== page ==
Maggie Ren, Beijing Han Yin Consultant Co., China


Agency of the month

In a new series to appear in Language Travel Magazine, we will be asking a different language teaching institution each month to nominate one of their preferred agencies or agent partners, and to explain why this person/company is worthy of their nomination.

This month, Regent Language Training, based in the UK, nominates our first agency of the month.

Jonny Peters, Sales and Marketing Director for Regent, explains why they have nominated Cactus in the UK:
'Cactus are a relatively new agency based in the UK and their dedication to quality and customer service is among the best in the industry. Their ability to consistently meet clients' needs and represent Regent in a fast and accurate way has ensured an extremely successful partnership.
Established in 1998, Cactus have a global [customer] marketplace focusing on language programmes in the UK and abroad, teacher training and executive products. As most of their business depends on word of mouth and viral marketing, Cactus depends on consistent delivery of quality, customer service and a close relationship with their partner schools in order to be able to grow their business.
By providing this service as a team, we have been able to develop a partnership which has gone from strength to strength.'


On the move

Kurt Schmidli has taken over the role of European Marketing Manager at New Horizon College of English in Napier, New Zealand, where he is a part owner and director. Prior to moving to New Zealand, he was involved in Sales and Marketing with a multinational organisation based in Switzerland. 'Being part of global diversity, and the challenges associated with it, is most stimulating and satisfying,' says Mr Schmidli.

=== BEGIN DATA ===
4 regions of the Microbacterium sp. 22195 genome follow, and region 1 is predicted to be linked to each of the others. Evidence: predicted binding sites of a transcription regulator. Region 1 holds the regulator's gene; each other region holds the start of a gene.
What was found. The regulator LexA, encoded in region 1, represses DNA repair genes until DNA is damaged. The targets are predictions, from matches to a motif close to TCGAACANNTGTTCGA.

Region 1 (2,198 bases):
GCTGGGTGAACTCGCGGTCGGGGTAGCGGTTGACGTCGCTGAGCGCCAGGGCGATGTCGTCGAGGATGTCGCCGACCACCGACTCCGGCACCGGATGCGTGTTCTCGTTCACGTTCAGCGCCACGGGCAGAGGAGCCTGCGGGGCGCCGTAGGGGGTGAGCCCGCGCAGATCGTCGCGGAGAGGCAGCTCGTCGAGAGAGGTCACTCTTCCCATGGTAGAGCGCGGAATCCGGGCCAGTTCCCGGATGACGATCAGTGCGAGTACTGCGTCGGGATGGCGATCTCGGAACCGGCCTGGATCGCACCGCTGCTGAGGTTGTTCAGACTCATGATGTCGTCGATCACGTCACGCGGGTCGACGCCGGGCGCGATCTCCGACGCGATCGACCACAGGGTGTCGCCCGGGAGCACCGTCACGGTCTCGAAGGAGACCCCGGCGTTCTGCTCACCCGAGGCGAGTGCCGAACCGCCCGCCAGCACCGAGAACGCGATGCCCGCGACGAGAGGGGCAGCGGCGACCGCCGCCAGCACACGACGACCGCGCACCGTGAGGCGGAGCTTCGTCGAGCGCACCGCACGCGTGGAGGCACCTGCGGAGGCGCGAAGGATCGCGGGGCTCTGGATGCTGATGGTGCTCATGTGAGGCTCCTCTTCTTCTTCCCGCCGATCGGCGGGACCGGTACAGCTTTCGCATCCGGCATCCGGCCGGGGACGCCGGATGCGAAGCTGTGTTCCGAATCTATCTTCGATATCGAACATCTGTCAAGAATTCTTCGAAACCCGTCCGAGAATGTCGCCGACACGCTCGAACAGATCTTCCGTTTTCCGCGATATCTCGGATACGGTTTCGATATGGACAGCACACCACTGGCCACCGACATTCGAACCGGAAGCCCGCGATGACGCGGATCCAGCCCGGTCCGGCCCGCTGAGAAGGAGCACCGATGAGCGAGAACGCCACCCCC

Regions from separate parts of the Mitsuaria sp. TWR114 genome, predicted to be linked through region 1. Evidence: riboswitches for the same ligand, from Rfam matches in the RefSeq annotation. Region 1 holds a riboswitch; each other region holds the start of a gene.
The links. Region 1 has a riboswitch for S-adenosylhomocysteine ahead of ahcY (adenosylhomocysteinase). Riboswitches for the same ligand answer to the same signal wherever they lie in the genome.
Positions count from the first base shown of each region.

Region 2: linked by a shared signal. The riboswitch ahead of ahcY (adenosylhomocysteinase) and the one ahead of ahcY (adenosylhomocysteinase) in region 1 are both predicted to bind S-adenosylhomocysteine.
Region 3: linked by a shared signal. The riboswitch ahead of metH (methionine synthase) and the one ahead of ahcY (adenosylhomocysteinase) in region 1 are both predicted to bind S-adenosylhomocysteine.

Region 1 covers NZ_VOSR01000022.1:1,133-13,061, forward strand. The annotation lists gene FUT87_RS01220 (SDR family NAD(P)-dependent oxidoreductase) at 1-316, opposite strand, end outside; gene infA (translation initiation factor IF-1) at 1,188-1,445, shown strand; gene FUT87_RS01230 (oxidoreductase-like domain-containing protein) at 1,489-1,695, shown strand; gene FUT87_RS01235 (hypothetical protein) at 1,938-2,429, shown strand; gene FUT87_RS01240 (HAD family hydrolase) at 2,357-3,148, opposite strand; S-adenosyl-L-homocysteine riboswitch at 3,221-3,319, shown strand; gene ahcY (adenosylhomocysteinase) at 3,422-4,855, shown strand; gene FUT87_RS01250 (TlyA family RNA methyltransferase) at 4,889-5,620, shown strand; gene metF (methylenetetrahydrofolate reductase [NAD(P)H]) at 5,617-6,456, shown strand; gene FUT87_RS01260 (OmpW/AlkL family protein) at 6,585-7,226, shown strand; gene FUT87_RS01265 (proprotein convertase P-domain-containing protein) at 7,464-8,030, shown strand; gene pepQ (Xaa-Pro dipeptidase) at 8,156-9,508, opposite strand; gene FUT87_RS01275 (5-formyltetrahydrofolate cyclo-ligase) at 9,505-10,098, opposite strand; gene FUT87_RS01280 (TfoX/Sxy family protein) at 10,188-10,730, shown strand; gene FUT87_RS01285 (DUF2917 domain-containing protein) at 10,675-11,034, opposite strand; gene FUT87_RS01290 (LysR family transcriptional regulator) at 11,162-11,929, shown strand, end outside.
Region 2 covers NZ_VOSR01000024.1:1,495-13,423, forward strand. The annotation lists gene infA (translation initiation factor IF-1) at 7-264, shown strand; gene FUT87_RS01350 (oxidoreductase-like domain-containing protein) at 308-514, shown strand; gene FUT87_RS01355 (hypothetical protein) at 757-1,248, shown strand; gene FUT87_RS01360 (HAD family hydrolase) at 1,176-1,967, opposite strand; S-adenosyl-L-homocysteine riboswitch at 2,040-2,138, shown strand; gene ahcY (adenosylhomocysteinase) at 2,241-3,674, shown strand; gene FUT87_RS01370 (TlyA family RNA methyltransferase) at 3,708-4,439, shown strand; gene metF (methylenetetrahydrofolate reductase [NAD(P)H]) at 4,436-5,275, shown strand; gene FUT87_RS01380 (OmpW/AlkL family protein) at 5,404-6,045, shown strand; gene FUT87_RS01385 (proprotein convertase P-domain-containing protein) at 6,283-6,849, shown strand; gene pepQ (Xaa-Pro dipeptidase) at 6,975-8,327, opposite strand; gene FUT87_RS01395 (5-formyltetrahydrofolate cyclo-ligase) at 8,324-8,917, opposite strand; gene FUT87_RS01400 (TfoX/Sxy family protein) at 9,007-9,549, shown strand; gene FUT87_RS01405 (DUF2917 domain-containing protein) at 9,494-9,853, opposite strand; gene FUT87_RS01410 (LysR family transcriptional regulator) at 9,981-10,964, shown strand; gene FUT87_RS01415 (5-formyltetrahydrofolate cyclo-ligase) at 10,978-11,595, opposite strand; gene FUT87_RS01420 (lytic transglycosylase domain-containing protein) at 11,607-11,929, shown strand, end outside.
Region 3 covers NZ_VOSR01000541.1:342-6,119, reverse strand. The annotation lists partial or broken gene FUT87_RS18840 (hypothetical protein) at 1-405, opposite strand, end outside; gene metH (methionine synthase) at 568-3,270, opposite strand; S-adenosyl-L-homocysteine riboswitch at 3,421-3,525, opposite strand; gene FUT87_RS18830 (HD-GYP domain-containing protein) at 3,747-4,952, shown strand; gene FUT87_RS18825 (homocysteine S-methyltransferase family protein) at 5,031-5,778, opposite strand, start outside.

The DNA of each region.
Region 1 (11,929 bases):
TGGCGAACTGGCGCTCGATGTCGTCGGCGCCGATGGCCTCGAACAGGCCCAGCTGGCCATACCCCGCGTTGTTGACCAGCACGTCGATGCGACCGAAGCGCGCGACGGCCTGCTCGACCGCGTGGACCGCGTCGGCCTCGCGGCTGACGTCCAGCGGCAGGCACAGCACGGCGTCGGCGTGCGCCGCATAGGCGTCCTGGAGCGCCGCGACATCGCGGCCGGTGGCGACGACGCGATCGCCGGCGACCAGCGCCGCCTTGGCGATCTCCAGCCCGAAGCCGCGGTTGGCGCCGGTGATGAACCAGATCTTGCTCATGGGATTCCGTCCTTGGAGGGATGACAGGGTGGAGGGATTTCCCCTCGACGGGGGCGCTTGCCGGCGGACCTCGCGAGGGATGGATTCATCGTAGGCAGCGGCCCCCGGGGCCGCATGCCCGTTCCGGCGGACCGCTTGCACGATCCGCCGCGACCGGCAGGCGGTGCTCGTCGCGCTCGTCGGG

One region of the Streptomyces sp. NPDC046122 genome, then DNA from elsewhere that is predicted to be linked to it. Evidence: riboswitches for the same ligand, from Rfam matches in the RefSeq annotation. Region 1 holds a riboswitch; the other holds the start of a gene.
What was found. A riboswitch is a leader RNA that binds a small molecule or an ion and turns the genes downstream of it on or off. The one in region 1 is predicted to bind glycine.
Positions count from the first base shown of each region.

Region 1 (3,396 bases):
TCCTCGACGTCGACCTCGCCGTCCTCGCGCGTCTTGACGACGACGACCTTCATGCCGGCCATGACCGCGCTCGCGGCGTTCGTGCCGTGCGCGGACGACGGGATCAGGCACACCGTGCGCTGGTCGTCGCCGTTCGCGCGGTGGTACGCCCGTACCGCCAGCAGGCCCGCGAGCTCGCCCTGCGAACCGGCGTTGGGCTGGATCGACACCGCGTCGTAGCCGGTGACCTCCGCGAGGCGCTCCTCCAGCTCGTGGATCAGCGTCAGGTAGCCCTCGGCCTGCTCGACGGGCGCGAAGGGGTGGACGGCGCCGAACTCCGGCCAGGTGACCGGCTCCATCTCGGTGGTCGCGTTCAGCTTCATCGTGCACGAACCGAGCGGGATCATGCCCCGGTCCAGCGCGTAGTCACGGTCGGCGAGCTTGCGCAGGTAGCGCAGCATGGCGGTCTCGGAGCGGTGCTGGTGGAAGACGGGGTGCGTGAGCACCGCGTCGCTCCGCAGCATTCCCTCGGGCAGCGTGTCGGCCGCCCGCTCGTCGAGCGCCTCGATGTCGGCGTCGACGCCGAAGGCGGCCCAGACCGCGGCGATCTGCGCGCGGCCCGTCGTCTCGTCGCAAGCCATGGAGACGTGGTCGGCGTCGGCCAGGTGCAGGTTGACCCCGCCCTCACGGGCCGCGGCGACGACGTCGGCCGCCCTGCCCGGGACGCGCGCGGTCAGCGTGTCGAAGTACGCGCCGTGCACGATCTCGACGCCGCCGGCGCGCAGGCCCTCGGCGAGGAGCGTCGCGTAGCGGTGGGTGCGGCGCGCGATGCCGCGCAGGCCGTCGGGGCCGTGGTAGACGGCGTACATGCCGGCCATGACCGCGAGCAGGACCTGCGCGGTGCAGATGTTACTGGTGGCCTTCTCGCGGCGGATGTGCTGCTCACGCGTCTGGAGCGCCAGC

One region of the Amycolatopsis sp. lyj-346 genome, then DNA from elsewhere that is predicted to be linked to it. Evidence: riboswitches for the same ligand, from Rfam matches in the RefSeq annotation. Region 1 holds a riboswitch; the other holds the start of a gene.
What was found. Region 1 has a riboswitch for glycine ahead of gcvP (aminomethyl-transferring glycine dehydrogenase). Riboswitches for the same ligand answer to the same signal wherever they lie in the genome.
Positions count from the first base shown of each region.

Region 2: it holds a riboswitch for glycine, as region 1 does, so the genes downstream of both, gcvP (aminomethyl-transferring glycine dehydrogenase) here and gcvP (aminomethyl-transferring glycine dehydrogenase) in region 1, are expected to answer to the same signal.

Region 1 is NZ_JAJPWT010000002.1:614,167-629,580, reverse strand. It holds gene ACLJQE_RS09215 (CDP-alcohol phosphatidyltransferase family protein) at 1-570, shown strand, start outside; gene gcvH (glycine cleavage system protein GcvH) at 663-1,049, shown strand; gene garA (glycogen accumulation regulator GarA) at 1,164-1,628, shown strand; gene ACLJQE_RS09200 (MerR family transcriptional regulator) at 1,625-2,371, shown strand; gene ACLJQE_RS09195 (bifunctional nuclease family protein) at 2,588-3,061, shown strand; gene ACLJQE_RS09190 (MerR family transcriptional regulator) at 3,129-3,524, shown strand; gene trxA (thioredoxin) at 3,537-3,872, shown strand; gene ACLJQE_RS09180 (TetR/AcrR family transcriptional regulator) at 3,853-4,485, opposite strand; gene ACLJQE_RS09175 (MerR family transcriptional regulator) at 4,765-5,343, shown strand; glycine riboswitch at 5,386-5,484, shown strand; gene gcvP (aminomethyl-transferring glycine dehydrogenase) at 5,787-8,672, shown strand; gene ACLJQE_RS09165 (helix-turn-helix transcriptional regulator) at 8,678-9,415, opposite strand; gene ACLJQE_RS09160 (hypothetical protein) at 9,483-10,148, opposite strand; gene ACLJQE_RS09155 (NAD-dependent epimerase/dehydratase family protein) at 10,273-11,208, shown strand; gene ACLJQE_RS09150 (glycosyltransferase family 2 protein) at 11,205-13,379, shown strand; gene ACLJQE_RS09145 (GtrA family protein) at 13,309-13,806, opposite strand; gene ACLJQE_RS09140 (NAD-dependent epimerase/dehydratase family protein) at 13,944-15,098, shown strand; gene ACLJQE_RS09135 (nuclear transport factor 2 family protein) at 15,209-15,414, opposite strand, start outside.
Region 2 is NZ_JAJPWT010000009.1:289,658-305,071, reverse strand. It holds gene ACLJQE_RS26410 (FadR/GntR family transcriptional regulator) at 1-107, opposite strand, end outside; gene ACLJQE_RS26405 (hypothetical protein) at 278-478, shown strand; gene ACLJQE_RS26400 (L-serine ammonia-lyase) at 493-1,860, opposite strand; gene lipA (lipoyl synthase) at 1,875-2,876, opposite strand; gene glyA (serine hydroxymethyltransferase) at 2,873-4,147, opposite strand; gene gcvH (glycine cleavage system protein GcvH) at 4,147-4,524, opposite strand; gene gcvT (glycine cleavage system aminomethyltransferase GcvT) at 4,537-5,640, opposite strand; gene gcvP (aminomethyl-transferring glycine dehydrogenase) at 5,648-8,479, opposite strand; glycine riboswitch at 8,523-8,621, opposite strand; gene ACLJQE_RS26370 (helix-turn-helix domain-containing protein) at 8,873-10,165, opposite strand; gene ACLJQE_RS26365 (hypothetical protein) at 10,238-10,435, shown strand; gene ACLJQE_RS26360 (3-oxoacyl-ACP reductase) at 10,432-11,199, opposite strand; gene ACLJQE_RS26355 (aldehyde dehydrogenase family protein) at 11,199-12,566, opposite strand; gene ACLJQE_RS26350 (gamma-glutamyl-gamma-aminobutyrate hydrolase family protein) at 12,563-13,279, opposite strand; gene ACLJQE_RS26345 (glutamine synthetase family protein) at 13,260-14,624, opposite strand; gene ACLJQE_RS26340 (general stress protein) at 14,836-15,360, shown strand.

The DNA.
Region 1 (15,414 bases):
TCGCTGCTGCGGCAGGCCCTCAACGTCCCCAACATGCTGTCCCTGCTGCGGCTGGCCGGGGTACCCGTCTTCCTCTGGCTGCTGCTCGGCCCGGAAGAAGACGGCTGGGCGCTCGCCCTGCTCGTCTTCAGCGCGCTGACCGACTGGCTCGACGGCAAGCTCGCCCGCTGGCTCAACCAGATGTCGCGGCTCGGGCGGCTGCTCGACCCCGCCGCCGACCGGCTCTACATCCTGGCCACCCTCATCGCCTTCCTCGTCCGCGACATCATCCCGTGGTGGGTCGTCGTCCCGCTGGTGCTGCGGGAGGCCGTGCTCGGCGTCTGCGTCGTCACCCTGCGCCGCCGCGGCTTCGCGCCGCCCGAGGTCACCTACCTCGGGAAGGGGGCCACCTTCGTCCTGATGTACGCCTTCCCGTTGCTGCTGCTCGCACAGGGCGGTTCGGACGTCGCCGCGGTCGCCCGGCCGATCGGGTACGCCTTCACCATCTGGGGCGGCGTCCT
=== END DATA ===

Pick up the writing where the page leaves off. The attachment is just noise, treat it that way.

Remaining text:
Masaru Yamada, Founder of ICS agency in Japan, is leaving the company to start up three new business ventures. The first company, Ryugaku-Soken (IEI), will act as a consultancy division for colleges and universities who want to tap into the international education sector. A second company will offer English test services in Japan, which will be recognised by universities overseas. 'Admission agreements have already been signed with 100 universities,' said Mr Yamada. Finally, a third business venture will offer education placement services for students.

Chris Magill left Magill English Language College in Gosford, Australia, last year, after almost 15 years, to develop a new company, MBM International Study Tour and Work Experience Specialists. Ms Magill explained that the company is focusing on English study and technical tours with homestay or farmstay and work experience in new regional areas of New South Wales. 'MBM is well on the way to welcoming our first groups in April 2004,' said Ms Magill, adding, 'I plan to go Australia-wide with [the venture] and team up with English language colleges in other [Australian] states.'

Sterling College in Perth, Australia, is pleased to announce the appointment of Janelle Dawson as Principal. In a distinguished 20-year career in the university and private sectors of education in Australia, Ms Dawson has established a reputation for providing the personal attention and supportive learning environment that allows students to reach their full potential. She previously had a senior administrative job as Head of School at Edith Cowan University.